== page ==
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Resolution Passed Opposing WA Container Tax


February 23, 2007
Friday AM

(SitNews) The Alaska House of Representatives on Wednesday unanimously passed HJR 8, opposing the adoption of a container tax currently under consideration in the Washington State Senate. The proposed tax would be levied on every container crossing the docks in Puget Sound, at a rate of $50 per 20 ft. equivalent. Most goods coming to Alaska travel in 40 ft. containers, which means the total fee for crossing the dock out-bound and upon return would be $200.




The resolution's prime sponsor, Rep. Bill Thomas (R-Haines), said the proposed tax amounts to an unnecessary tax, which would be substantially paid by Alaskan consumers.

"Alaska depends heavily on goods shipped through ports in Washington State, which has been the case since the Klondike gold rush of 1897," Thomas said. "Over the past 110 years, commerce with Alaska has been very profitable for Puget Sound ports. Many people do not realize Alaska is the Puget Sound's fifth largest trading partner. The close economic connection between our two states is responsible for at least 103,500 jobs and more than $4 billion in commerce."

Chairman of the House Transportation Committee, Rep. Johansen (R-Ketchikan) is a co-sponsor of the resolution. He attached an amendment to the resolution urging the Attorney General for the State of Alaska to research the legal issues raised by such a tax and to file an injunction to stop the tax from being levied for even one day on Alaskans. "Now the resolution puts the Washington Legislature on notice that if they pass this poorly thought out tax, Alaska will immediately challenge it in court", said Rep. Johansen. "There are strong Federal Commerce Clause issues and International Trade and Treaty issues. I want Alaska ready to assert them and stop this tax immediately".

The Washington State Senate is considering the legislation because of what the bill states as "a need to mitigate the enormous burden imposed on the state transportation system by the overland movement of cargo shipped to and from Washington State ports." The fee will be imposed on marine terminal operators, who will be allowed to keep 10% of the fee as compensation for accounting costs, leaving 90% for spending on state port infrastructure improvements.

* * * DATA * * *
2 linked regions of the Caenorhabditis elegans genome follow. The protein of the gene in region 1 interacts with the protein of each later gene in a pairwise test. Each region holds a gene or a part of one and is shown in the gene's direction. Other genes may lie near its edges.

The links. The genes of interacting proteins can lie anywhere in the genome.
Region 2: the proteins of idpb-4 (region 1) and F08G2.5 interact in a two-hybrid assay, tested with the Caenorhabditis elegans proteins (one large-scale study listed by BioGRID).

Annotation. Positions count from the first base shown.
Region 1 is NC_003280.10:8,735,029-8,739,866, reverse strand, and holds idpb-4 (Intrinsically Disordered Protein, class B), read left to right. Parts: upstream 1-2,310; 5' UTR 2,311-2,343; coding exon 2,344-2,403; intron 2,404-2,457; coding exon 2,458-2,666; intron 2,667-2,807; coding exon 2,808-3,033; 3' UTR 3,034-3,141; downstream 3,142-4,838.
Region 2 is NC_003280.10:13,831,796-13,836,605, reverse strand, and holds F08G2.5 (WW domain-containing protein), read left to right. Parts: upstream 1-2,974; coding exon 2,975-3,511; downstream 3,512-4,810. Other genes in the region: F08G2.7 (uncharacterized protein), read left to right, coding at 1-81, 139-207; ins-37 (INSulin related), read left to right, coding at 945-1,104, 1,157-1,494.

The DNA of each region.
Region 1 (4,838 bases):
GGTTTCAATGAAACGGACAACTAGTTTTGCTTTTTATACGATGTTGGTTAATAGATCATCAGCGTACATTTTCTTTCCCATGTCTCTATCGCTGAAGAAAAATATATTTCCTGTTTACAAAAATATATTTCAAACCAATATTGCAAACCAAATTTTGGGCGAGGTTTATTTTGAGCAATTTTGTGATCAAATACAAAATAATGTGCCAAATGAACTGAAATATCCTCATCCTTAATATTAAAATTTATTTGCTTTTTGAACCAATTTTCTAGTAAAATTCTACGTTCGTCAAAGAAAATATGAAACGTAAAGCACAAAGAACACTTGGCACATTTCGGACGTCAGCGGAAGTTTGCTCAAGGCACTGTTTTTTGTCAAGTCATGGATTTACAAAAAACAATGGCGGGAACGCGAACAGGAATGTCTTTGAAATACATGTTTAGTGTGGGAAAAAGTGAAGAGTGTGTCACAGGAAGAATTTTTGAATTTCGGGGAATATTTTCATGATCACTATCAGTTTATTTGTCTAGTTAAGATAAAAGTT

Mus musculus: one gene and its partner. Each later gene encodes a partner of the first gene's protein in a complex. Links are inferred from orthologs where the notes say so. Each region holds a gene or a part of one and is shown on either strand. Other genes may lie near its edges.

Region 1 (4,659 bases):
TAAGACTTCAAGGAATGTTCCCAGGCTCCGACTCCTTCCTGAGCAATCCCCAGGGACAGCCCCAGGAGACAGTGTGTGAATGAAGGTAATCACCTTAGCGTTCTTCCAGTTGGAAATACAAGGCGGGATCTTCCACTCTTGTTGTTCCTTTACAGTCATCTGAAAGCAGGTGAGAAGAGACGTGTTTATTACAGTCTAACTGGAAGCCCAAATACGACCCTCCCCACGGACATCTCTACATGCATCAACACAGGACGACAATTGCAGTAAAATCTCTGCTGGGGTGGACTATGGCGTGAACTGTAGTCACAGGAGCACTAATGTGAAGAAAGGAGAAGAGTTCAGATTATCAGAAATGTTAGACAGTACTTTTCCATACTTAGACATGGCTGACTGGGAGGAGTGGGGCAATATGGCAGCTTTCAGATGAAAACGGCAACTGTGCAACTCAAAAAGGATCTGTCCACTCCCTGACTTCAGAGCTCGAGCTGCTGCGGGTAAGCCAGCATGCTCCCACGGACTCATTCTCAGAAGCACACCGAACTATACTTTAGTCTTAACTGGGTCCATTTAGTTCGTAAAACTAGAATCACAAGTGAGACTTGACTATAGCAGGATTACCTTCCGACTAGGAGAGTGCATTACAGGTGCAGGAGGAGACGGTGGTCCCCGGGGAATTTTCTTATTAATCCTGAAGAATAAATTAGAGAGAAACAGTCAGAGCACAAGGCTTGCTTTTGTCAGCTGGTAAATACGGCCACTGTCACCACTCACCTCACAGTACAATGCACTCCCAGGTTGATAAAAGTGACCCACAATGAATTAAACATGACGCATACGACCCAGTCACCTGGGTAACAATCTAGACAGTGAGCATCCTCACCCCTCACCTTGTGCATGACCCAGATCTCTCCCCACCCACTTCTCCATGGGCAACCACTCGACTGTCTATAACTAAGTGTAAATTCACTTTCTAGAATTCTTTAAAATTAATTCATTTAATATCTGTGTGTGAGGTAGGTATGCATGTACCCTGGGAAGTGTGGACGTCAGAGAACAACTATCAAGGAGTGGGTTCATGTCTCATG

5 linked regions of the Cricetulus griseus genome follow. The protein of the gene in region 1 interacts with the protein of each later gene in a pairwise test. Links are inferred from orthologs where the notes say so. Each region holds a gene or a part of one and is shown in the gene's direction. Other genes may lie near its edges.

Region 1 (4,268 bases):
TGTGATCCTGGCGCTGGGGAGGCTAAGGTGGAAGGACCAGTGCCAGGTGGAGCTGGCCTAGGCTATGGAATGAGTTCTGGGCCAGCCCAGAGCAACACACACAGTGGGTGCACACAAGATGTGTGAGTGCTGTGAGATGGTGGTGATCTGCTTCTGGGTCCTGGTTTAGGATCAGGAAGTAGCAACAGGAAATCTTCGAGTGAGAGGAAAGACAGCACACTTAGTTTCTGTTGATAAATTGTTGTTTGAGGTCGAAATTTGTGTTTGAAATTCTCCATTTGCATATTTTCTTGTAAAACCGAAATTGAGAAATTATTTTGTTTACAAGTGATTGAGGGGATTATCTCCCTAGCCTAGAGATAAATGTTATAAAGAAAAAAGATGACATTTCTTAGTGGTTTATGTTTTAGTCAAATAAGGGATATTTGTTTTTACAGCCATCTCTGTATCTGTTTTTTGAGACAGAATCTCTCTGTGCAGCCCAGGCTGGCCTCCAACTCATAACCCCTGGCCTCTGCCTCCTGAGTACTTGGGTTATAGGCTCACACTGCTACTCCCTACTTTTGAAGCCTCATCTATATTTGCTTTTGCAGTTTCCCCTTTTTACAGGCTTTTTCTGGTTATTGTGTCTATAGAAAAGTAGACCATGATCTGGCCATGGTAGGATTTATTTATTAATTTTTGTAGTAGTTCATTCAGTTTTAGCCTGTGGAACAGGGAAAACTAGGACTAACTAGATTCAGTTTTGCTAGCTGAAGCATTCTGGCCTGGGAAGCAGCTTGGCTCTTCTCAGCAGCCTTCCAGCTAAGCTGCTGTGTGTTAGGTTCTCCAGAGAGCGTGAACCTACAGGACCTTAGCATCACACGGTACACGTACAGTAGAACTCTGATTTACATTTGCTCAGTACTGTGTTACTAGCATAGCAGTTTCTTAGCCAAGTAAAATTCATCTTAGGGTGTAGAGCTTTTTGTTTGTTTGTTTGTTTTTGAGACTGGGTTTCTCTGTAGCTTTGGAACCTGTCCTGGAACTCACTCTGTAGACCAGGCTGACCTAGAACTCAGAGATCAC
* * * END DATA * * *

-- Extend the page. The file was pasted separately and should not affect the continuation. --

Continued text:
The resolution asks Washington to find some other means to fund infrastructure improvements to its ports, Thomas said. HJR 8 will be referred to the Alaska Senate for its consideration.

In a letter to Washington Governor Gregoire on February 21st, Alaska Governor Sarah Palin asked Gregorie to consider the negative impacts this legislation would have on Alaska. Palin wrote "The vast majority of goods shipped to our state pass through Washington marine ports. Ocean shipping is more critical to Alaska than any other state in the union. Additionally, most of our incoming goods arrive by container and sizeable quantities of our fish products are also shipped to the Puget Sound by container. This legislation would have a large and disproportionate impact on Alaska, one of Washington's strongest historical trading partners."

Palin wrote, "The cost of shipping has a direct effect on the cost of living in Alaska. This is particularly true of our rural communities where prices on many shipped goods are already exorbitant. Additional taxes or fees applied to the cost of shipping only makes for increased costs for our residents."

In her letter to Governor Gregoire, Palin said the bill's economic impact on Alaska might have been an unintended consequence. Palin wrote, "I respectively request due consideration be given to our state if this bill comes to you for signature."


Source of News:

Office of Rep. Kyle Johansen

Office of Rep. Bill Thomas

Gov. Palin's letter to Washington Governor Gregoire

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Ketchikan, Alaska